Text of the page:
Politically, the party has lost a great option
Surin Pitsuwan may be resting in peace, but the Democrat Party is absolutely not. Facing a general election while being torn between a military regime and their political arch-rivals, the Democrats are very much in the process of soul-searching. Whatever transpires between now and the next election, having Surin in their ranks would have served them much better.
Over the past few years, Surin was always tipped as the next Democrat leader, along with Supachai Panitchpakdi, the former chief of the UN Conference on Trade and Development.
The chances of either of them immediately replacing incumbent Abhisit Vejjajiva were no doubt slim, but having their presence in talks on a possible leadership change lent the party a credibility and quality that rival Pheu Thai Party lacked: A structure supportive of genuine high-level transition.
It is safe to say that Surin represented some of the Democrat Party’s healthy features. Thailand’s oldest political camp has never been dominated by any individual or clan. This has enabled the party to be taken over by different men from different backgrounds, in arguably the most democratic manner compared to other Thai political parties. The likes of Abhisit, Chuan Leekpai, Banyat Bantadtan took turns at the helm and not once was their leadership a “fake” one, and Surin could have joined that list.
Party branches have played truly significant roles in determining changes at the top.
Surin was a respected figure, widely known here and abroad – particularly in Southeast Asia – and in a good way. He contributed to the solidity of the party’s Muslim power base. The fact that his regional duties kept him away during the ugly political divide, meant he had the credentials to serve as a “compromising” political figure during that uncertain time.
Now, the Democrats will have to navigate the lingering political turmoil without him. Despite it being a “belonging” of Thaksin Shinawatra, Pheu Thai has maintained the loyalty of voters in Thailand’s biggest region, the Northeast, and remains very much in control of the North. Pheu Thai’s positive characteristic is that it delivers on bold policies, designed for the underprivileged sections of the population.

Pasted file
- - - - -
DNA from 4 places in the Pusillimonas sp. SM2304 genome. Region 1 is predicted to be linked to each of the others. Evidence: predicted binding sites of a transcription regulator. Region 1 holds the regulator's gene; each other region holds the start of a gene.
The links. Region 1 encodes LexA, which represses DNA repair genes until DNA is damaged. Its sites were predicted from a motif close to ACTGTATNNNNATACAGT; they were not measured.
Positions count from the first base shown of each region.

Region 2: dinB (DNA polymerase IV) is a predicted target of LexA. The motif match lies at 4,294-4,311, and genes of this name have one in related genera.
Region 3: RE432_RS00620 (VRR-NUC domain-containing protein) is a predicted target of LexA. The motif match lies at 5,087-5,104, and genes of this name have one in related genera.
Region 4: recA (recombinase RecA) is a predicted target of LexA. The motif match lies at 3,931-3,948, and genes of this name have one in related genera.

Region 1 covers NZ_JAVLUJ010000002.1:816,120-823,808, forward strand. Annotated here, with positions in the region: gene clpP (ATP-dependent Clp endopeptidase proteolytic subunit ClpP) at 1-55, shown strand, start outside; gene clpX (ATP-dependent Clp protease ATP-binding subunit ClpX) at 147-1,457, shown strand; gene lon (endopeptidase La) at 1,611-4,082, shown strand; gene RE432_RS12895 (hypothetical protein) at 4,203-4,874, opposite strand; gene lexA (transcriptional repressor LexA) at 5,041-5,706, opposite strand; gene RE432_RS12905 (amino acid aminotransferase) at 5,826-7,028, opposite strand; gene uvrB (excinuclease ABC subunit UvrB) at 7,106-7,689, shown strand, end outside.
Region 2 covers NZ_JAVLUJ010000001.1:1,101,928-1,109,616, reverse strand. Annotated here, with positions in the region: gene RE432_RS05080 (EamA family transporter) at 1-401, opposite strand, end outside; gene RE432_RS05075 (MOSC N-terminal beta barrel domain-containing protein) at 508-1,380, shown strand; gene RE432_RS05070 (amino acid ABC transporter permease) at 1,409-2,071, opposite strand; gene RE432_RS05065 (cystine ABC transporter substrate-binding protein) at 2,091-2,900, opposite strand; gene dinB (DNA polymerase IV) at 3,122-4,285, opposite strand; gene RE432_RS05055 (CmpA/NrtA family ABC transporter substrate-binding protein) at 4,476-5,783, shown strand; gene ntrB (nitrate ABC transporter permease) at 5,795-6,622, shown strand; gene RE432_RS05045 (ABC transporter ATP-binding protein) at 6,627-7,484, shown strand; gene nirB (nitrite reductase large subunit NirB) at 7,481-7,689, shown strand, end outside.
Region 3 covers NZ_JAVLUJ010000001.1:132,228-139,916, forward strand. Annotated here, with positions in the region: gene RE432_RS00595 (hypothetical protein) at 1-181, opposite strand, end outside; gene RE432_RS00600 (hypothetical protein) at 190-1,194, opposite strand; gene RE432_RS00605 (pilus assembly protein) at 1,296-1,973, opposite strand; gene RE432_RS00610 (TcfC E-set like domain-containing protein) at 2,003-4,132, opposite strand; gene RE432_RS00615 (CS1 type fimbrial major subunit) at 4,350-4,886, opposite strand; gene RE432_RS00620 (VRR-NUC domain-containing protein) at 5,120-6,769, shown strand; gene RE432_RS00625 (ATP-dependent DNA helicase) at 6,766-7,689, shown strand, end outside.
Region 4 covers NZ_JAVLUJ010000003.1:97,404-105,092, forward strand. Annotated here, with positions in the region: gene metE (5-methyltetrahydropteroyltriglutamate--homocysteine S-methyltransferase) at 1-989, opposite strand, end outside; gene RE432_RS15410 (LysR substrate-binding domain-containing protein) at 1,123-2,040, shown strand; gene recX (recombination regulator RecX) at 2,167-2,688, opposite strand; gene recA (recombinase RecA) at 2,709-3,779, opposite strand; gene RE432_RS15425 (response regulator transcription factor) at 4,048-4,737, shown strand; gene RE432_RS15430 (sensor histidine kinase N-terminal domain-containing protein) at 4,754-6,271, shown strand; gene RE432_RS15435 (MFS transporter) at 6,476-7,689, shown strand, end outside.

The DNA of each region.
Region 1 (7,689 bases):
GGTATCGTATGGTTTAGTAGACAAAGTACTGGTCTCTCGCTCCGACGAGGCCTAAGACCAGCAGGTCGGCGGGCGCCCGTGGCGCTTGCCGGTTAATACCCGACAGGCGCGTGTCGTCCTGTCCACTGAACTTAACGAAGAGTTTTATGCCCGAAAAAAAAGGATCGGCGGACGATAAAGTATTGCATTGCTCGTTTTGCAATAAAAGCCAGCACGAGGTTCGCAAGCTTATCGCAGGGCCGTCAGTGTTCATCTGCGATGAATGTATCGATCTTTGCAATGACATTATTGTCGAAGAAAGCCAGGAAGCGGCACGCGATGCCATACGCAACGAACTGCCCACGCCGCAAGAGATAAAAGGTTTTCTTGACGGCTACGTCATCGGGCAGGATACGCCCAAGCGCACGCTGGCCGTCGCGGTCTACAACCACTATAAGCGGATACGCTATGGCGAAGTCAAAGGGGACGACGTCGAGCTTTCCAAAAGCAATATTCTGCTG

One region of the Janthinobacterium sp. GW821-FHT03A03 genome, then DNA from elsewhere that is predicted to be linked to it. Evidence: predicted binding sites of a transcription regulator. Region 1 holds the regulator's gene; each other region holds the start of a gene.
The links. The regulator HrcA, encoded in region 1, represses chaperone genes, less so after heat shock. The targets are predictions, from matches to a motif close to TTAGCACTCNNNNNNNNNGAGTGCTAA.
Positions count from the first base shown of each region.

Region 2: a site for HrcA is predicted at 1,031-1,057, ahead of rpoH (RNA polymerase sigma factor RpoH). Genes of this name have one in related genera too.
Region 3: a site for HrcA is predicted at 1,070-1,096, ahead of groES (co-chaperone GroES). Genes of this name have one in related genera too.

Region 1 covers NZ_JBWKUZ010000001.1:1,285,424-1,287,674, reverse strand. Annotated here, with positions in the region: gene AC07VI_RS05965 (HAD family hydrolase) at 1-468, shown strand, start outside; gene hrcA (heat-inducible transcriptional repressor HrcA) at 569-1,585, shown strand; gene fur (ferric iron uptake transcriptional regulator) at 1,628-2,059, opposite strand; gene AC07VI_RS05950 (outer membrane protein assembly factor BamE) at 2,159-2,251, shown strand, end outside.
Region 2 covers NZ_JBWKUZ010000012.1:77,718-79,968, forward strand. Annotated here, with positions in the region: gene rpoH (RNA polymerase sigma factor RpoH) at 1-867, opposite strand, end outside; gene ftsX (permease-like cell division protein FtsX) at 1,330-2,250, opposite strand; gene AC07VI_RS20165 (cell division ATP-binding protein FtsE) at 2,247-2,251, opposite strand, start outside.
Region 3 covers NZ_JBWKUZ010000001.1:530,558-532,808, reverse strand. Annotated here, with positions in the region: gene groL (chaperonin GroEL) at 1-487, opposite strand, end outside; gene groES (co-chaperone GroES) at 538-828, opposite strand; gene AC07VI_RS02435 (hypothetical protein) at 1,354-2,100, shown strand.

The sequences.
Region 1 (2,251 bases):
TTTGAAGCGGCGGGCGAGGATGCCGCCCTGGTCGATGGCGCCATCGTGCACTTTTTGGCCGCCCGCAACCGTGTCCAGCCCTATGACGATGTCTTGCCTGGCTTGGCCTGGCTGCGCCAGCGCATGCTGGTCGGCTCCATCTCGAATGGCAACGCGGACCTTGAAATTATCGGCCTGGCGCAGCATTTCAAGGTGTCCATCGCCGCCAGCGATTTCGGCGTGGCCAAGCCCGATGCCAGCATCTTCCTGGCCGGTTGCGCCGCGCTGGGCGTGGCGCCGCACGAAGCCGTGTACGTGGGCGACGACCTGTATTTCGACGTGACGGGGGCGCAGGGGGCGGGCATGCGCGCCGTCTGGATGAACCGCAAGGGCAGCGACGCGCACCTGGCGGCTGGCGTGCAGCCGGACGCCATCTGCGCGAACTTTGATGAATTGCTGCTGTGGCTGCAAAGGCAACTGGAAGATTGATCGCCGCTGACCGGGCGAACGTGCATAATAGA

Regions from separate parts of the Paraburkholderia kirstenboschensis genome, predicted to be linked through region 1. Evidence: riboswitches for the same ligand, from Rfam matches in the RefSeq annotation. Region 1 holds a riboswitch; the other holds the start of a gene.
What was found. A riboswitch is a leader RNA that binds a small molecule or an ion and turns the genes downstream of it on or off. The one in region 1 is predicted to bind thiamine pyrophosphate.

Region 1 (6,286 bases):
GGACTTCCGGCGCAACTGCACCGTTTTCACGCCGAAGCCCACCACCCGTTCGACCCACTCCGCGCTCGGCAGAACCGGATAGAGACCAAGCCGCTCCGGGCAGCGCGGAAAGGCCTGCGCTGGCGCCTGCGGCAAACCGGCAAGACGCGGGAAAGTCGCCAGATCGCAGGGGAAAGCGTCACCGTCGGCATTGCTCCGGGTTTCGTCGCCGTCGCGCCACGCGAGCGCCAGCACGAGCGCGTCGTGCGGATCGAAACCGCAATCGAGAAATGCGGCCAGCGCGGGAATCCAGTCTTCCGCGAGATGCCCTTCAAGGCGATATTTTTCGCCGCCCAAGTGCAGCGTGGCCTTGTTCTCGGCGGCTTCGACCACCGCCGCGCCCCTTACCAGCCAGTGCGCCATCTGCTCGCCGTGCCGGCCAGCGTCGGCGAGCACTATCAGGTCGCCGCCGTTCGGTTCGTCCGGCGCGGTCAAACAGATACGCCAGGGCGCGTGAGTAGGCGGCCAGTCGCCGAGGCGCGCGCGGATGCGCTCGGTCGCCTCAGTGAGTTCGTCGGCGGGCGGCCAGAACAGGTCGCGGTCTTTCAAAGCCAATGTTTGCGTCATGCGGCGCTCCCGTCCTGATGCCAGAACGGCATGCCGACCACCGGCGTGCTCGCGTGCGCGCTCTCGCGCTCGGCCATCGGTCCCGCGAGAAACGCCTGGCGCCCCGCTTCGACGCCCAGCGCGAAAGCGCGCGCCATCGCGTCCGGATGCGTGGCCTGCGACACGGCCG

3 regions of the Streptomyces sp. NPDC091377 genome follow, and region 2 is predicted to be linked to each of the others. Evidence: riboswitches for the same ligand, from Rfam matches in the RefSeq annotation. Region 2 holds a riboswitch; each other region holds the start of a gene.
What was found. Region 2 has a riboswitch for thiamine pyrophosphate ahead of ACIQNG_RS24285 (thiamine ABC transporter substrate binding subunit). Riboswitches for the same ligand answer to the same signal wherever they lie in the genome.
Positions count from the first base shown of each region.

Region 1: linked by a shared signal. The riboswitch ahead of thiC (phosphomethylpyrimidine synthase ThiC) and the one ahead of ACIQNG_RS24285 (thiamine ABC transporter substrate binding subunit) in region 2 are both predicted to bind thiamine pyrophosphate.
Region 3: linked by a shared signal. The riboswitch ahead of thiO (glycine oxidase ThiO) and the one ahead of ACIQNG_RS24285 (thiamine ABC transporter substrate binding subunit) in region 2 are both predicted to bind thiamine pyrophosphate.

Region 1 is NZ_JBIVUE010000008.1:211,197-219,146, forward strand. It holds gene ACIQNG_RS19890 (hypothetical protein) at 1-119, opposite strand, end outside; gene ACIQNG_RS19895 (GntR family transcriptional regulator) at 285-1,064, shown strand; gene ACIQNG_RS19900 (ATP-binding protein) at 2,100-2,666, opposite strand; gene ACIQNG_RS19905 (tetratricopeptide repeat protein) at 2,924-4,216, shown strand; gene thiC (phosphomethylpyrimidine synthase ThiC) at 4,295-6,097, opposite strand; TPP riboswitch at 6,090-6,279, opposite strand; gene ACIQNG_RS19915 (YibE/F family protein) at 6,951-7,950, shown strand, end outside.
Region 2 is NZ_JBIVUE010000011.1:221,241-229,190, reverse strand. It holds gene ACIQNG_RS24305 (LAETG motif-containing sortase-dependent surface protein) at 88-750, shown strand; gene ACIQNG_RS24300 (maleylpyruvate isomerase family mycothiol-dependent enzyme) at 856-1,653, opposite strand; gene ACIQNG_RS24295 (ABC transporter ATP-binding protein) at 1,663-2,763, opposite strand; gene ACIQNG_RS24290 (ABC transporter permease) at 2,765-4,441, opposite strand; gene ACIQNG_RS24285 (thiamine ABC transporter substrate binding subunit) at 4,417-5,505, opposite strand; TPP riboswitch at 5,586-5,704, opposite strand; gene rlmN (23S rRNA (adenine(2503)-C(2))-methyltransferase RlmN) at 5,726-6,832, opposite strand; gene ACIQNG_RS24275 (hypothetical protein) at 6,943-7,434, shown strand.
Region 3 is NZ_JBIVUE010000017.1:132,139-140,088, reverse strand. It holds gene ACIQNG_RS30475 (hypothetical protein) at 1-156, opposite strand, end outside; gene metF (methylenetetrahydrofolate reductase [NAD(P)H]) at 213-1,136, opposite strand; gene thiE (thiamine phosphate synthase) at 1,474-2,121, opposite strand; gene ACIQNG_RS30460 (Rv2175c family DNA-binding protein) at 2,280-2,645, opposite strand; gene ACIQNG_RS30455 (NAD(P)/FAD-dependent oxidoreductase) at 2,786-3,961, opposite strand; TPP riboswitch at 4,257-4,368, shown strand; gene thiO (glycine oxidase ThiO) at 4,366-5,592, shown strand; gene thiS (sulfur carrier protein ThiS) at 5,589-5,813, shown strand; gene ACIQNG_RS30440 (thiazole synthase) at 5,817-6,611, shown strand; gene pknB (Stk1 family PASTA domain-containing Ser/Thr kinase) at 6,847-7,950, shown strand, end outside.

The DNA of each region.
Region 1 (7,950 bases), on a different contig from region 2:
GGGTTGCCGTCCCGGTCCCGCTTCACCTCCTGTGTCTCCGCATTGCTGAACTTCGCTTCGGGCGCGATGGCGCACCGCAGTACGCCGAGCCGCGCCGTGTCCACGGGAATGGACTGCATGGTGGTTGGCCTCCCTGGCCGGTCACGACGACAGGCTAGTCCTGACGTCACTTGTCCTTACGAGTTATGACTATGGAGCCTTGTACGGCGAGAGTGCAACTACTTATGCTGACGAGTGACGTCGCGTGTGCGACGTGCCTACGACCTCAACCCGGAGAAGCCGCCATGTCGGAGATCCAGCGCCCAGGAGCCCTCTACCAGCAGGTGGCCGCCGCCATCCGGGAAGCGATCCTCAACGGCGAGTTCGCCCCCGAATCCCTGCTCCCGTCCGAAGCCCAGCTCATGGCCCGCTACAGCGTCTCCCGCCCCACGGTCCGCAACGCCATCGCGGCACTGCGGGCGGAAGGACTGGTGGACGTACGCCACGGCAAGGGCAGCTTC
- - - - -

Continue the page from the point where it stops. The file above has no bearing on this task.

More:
A possible role touted for Surin before his sudden, unexpected passing was as a Bangkok gubernatorial candidate. Again, he would have been a strong contestant in a race that was fierce between the Democrats and Pheu Thai the last time. Bangkok is said to be an important political arena, which the Democrats have kept losing and reconquering. Certainly, the Democrats would have been better off with Surin as a gubernatorial candidate option.
Surin’s political stature has been generally accepted, even among the most ardent critics of the Democrat Party.
Aside from being the secretary-general of Asean, he was seriously mentioned for the United Nations’ top job, thanks to his unique exposure to foreign policies at the broadest and highest levels.
He used to serve as Thailand’s foreign minister and deputy prime minister not because of nepotism, as was the case with several high-ranking Cabinet members, but because of his attributes.
He will be missed by many Thais, on both sides of the national divide. But, in the political context, it is obvious who will miss him the most. The Democrats, like others, are at the crossroads as the country looks to shake off the dark political shadow of the past several years, and they have lost a great option. The party will move on, but the full political impact of losing Surin probably has not been felt in its entirety yet.